History indicates stocks are the best investment to build the long-term wealth you need.
The Standard & Poor’s 500, an index that tracks 500 large stocks, has averaged roughly 9% annually in gains over the last 25 years. Going back further, it’s around 10%, and 7% when adjusted for inflation.
That’s the kind of long-term savings growth you need to build a healthy retirement nest egg.
By the time you reach a million bucks, you should have contributed about half of it. The other half will have come from capital gains, dividends or other returns.
“You invest in the stock market to grow your money and protect it from inflation,” says Nicholas Yrizarry of Nicholas Yrizarry Wealth Management Group in Laguna Beach, California. “If you don’t at least keep up with inflation, you’ll lose about half your money every 18 years.”
Start by taking advantage of your 401(k) retirement plan at work.
For most of us, investing in a target-date fund is probably the smartest course.
Target-date funds are mutual funds that invest in a mix of stocks and bonds that is adjusted as you age, maximizing your chance for returns when young and reducing your risk of losses as you near retirement.
You should seek out a low-cost fund, one with fees of less than 1%. Plenty are out there. Vanguard target-date funds generally have fees of only about 0.12%
Then simply pick a fund with a target date that matches your retirement age. If you’re 35 and want to retire at 65, go with a 2045 fund.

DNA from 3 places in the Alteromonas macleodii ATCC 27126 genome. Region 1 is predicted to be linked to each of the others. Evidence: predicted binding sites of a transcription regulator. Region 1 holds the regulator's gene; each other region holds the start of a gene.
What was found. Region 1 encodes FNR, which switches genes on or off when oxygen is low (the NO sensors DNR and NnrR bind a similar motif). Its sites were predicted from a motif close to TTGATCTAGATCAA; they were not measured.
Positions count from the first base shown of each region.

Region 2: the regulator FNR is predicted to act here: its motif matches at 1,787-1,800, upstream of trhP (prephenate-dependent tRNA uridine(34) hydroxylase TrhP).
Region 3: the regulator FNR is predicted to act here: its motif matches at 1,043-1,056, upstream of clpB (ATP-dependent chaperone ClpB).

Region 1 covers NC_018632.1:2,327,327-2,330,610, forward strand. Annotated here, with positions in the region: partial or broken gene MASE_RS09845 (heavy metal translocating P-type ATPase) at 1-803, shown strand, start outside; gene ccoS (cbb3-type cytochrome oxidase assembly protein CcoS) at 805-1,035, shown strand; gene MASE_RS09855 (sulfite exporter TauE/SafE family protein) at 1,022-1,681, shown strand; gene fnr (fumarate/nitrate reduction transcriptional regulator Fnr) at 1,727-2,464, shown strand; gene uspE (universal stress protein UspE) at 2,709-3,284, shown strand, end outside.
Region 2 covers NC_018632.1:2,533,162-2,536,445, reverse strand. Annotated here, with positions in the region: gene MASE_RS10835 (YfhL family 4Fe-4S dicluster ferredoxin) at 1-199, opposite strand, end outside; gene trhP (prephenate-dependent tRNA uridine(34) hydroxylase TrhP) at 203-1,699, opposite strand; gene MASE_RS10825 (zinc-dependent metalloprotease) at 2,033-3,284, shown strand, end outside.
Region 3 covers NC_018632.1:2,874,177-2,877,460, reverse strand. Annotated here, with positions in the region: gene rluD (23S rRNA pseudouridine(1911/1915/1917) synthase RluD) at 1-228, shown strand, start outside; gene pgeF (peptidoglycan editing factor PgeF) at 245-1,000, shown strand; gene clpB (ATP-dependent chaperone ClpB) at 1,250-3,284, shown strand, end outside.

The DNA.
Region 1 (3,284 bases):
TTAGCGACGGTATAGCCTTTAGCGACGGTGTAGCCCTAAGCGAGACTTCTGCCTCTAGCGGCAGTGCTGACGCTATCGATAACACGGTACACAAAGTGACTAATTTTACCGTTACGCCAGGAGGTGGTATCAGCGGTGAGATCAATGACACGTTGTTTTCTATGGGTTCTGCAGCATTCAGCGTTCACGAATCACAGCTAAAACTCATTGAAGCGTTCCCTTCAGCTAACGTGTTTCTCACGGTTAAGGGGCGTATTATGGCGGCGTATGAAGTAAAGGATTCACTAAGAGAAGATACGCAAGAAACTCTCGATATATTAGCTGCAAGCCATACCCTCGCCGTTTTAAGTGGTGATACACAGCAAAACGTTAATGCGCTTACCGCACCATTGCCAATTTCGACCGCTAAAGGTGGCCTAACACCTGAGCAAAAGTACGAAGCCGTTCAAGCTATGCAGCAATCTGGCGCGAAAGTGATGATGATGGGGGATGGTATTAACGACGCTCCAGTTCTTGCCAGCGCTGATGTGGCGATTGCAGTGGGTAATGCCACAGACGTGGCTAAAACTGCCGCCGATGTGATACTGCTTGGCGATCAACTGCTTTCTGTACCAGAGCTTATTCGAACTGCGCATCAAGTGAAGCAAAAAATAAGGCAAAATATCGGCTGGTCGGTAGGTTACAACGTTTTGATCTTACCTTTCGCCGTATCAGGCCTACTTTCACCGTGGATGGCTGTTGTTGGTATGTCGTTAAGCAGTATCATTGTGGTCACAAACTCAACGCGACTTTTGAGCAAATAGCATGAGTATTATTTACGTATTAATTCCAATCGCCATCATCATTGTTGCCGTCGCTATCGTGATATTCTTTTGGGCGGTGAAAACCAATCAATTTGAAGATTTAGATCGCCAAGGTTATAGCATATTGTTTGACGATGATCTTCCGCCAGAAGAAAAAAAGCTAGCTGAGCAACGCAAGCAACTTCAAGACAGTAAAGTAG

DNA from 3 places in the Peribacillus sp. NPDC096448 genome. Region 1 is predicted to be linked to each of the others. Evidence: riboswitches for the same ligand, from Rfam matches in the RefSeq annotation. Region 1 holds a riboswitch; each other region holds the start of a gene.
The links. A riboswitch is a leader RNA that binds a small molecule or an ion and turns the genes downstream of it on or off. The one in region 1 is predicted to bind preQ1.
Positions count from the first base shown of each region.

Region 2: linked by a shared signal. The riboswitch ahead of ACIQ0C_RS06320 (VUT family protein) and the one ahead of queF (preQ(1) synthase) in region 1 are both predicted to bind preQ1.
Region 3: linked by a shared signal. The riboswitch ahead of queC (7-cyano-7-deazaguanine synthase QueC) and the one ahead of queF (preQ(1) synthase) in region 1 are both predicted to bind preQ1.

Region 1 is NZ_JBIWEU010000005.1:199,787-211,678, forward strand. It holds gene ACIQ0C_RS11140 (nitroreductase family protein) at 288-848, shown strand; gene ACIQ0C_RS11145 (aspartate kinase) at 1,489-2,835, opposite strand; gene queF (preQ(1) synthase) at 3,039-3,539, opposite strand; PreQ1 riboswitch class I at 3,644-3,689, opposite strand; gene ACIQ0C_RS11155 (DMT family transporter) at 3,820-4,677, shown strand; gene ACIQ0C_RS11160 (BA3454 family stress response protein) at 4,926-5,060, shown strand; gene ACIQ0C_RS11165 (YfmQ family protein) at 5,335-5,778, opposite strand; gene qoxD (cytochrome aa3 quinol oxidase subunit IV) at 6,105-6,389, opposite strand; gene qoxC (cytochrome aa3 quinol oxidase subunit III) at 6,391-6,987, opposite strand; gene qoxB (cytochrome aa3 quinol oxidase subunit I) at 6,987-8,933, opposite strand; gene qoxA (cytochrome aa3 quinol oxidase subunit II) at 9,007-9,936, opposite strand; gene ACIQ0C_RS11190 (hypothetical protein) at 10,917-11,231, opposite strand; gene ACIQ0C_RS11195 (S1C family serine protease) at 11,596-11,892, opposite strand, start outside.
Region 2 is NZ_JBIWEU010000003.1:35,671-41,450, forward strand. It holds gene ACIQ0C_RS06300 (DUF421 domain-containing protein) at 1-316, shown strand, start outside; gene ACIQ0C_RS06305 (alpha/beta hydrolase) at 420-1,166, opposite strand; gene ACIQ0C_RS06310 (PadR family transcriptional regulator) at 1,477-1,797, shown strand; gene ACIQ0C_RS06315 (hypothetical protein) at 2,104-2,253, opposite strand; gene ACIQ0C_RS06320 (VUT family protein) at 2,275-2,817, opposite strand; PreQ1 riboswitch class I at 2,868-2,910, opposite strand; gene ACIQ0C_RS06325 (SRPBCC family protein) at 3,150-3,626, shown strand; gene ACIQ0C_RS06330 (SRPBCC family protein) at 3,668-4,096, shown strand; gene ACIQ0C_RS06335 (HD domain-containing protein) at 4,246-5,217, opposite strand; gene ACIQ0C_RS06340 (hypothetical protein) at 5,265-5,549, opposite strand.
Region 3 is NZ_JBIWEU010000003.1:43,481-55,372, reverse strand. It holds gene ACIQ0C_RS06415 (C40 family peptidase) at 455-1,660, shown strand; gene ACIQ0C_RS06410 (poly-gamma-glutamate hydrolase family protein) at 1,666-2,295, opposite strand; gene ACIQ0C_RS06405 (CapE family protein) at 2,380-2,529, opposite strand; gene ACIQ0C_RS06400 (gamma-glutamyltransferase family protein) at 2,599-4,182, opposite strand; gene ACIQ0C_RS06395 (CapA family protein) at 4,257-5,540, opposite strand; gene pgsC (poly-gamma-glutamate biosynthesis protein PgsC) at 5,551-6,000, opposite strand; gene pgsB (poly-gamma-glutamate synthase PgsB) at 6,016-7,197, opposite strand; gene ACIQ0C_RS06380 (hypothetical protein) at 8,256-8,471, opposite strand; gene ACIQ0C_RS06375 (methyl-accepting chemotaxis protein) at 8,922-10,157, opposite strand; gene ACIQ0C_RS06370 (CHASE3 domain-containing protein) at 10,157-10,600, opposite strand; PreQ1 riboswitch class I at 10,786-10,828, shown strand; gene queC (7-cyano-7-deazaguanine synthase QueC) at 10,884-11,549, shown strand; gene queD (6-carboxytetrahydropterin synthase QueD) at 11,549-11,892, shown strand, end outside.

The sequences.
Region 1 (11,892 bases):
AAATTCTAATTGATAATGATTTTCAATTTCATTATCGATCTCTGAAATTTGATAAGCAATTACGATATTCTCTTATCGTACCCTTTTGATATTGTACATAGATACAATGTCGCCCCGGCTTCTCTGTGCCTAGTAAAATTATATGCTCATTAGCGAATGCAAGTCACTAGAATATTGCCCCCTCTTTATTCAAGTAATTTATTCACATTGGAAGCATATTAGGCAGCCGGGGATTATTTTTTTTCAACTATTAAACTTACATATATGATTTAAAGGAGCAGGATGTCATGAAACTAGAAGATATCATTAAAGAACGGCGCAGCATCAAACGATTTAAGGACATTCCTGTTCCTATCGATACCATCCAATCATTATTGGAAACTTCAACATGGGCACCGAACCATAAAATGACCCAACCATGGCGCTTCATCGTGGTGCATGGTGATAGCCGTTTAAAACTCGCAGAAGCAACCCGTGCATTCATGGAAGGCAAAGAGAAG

You’ll be investing wisely with little worry.
Smart move 4. Manage your debt.
If you’re paying a $5,000 credit card balance at 22% APR, you’re throwing away more than $1,000 in interest every year.
You should pay down that debt as quickly as possible, even if you have to stop saving for a year. No investment is going to net you a guaranteed 22% return.
You’ll also want to carefully consider taking on any debt as you go forward — especially credit card debt.
“Most people treat credit cards irresponsibly. If you don’t have cash in your checking account to cover the charges, don’t spend the money,” says Dan Neiman, partner and portfolio manager with Neiman Funds, based in Williamsville, New York.
You should also try to keep down the cost of buying cars.
If you need to finance a vehicle, use the 20/4/10 rule.
It says to put down at least 20% on a vehicle, finance for no more than four years and not let your total costs, including insurance, exceed 10% of your income.
Smart move 5. Maintain a lifelong commitment to saving.
Saving is something you should do for the rest of your life.
Everyone goes through some hard times. You may get laid off or have a medical emergency.
“There are going to be times when you can’t save anything. Maybe you even have to spend your savings,” Wealth Enhancement Group’s Hemler says. “But you need to get back on that horse and start saving.”
Yes, $1 million is a goal, but all is not lost if you fall short.
Even socking away just half that amount will still give you a decent income to supplement Social Security benefits in retirement.
A $500,000 portfolio should still be able to provide you with $20,000 per year.
Make a plan for a million, and even if something goes wrong, you’ll still have more saved for retirement than if you’d set your sights lower at the beginning.